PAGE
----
Learn to Read Between the Lines: How Vegas Sets Future Odds

Jason Lake

Monday, June 22, 2015 7:06 PM GMT

Even before the Golden State Warriors had won the NBA championship, the basketball odds were up on the board for the 2015-16 season. Where do these numbers come from, anyway?

Welcome to the “summer season,” folks. The NBA (and NHL) playoffs are behind us, and the NFL regular season doesn't kick off until September. For most North American sports fans and bettors, that leaves us with baseball, some tennis/golf/NASCAR, and of course, plenty of MMA. There's money to be made from each of these sports; even if you don't know a restrictor plate from an omoplata, you can use simple market-based principles to extract value from the betting public.

That doesn't mean you can't bet on the NBA anymore. There's always the futures market; basketball odds on who will win the next championship are available all year long. In fact, the odds for the 2016 NBA title were posted even before the Golden State Warriors had polished off the Cleveland Cavaliers in the 2015 Finals. The Cavs are the 11-4 favorites at Bovada as we go to press, followed by Golden State at 7-2. But how do the books come up with these numbers? Is it all guesswork?
 

Go West
There's some educated guesswork involved. As usual, the first NBA odds come from Las Vegas – the Westgate SuperBook is the go-to location these days. The experts at Westgate look at their own power rankings as they stand, then consider what changes are likely to take place over the offseason, and what teams the public is likely to bet on moving forward. It's not all that different from what pro handicappers do.

As soon as Westgate publishes its opening odds, other locations in Vegas hop on board, making whatever adjustments (if any) they feel are necessary to reflect their own clientele's betting habits, or simply to put a competitive price on the board and drum up some action. Same goes for the offshore books. In theory, these lines are soft and can be exploited, but almost all of the money coming into the futures market is from “square” bettors. Besides, the books have all year to tweak the odds and limit their exposure. Easy-peasy.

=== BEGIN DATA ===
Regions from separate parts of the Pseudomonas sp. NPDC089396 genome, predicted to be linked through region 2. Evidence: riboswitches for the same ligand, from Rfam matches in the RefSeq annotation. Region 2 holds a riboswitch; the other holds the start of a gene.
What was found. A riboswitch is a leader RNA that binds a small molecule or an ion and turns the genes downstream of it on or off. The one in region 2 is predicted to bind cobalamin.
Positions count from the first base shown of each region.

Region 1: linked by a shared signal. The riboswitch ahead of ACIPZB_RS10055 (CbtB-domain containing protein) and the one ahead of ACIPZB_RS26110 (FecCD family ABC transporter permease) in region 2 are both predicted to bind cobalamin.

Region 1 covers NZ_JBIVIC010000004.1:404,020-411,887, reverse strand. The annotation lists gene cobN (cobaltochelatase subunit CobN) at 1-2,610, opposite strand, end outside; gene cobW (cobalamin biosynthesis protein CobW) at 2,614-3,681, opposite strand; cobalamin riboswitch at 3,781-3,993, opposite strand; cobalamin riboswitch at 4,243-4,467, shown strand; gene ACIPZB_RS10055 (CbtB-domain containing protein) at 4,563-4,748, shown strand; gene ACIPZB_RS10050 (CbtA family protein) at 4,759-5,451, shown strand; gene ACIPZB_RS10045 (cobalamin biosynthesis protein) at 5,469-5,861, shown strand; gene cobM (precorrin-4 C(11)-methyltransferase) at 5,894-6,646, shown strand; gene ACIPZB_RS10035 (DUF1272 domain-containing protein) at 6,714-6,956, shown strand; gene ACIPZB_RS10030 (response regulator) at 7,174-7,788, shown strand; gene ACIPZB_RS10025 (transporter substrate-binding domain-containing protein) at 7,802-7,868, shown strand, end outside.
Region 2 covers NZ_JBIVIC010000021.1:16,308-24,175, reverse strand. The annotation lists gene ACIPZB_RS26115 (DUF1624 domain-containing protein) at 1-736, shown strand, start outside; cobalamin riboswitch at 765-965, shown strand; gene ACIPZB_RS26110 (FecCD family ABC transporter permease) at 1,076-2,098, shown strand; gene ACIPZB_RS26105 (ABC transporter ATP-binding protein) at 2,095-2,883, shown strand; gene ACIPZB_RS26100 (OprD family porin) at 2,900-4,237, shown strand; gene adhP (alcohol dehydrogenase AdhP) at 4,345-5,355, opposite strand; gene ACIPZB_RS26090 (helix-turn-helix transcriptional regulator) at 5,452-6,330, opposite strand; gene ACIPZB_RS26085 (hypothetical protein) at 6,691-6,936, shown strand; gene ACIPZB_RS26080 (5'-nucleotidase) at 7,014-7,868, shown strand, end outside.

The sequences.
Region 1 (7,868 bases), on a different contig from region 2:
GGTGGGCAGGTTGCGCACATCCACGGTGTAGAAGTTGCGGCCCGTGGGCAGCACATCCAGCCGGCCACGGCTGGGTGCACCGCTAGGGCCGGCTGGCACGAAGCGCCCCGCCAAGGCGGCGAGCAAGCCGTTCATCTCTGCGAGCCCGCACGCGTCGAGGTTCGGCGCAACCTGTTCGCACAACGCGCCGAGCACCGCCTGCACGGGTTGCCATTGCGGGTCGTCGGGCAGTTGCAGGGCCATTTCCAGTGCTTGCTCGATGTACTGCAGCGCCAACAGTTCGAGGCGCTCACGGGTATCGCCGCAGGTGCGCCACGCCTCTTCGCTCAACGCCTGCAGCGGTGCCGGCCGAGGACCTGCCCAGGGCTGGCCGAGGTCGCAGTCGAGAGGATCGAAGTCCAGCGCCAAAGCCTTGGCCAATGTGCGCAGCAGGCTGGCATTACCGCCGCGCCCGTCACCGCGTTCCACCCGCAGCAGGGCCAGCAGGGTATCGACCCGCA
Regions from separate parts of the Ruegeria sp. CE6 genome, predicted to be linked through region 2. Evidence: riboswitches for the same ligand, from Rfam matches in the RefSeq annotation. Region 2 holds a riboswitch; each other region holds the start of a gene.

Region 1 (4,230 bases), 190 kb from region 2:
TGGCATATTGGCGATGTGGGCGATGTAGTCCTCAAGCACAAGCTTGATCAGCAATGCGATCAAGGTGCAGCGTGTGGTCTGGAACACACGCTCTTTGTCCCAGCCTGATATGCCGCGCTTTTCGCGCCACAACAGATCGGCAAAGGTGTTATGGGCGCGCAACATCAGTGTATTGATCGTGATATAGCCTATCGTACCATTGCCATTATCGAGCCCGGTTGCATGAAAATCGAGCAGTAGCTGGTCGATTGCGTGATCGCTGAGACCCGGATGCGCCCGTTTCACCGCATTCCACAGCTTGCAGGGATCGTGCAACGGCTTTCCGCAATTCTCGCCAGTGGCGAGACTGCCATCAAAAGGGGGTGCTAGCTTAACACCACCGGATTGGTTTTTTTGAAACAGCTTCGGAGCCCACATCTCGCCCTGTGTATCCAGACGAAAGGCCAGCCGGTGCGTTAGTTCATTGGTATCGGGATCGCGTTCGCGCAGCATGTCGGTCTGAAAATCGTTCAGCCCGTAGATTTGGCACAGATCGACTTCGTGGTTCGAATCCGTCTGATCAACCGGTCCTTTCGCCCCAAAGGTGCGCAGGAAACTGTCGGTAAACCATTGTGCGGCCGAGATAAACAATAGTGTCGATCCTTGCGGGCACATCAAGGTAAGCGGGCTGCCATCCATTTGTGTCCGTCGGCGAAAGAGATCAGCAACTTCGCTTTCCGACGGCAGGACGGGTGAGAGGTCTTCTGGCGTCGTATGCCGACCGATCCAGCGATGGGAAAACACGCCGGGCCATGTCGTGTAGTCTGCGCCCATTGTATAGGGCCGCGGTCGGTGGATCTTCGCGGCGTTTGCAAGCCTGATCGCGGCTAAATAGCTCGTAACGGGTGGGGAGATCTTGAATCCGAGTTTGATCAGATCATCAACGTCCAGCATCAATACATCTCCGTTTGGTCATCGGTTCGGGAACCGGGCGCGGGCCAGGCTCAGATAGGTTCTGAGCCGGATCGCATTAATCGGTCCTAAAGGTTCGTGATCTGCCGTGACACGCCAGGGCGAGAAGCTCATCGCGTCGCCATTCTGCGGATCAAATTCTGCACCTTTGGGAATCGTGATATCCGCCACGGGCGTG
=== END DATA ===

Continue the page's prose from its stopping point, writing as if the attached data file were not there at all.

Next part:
Vegas Doesn't Gamble
As always, the important thing for beginners to wrap their heads around is the business model the books have in place. When the first NBA futures odds hit the board, you invariably see stories like “Vegas favors Cavaliers to win 2016 title” get written up. Then people argue about whether the books are right or wrong about how good the Cavs are.

Poppycock. The books, Vegas and offshore alike, aren't making a prediction about how well the Cavaliers will perform – they're predicting how the public will bet (not a difficult thing to do), and setting their lines accordingly. With a straight bet, like the spread on Game 6 of the 2015 NBA Finals, the idea is to balance the action on both sides: Cleveland +3 and Golden State –3 in this case. Then the book can pay out the Warriors bettors with the money that came in from Cavs bettors, and keep the vigorish, usually –110.
 

Add It Up
With the futures market, the vigorish comes in the form of hold percentage. If you take the time to add up all the odds for the 30 teams to win the championship, you'll find it comes out to higher than 100 percent. How much higher represents the hold percentage, which is how much money the books can expect to keep after the title has been awarded. Something like 30 percent is not uncommon.

Most public bettors don't even notice this – they barely even blink when they have to pay $110 to win $100 on a straight bet. So when you're looking at making a wager on the futures market, make sure to shop around not just for the best basketball odds available, but for the books that have the most competitive hold percentages, as well. Shop smart.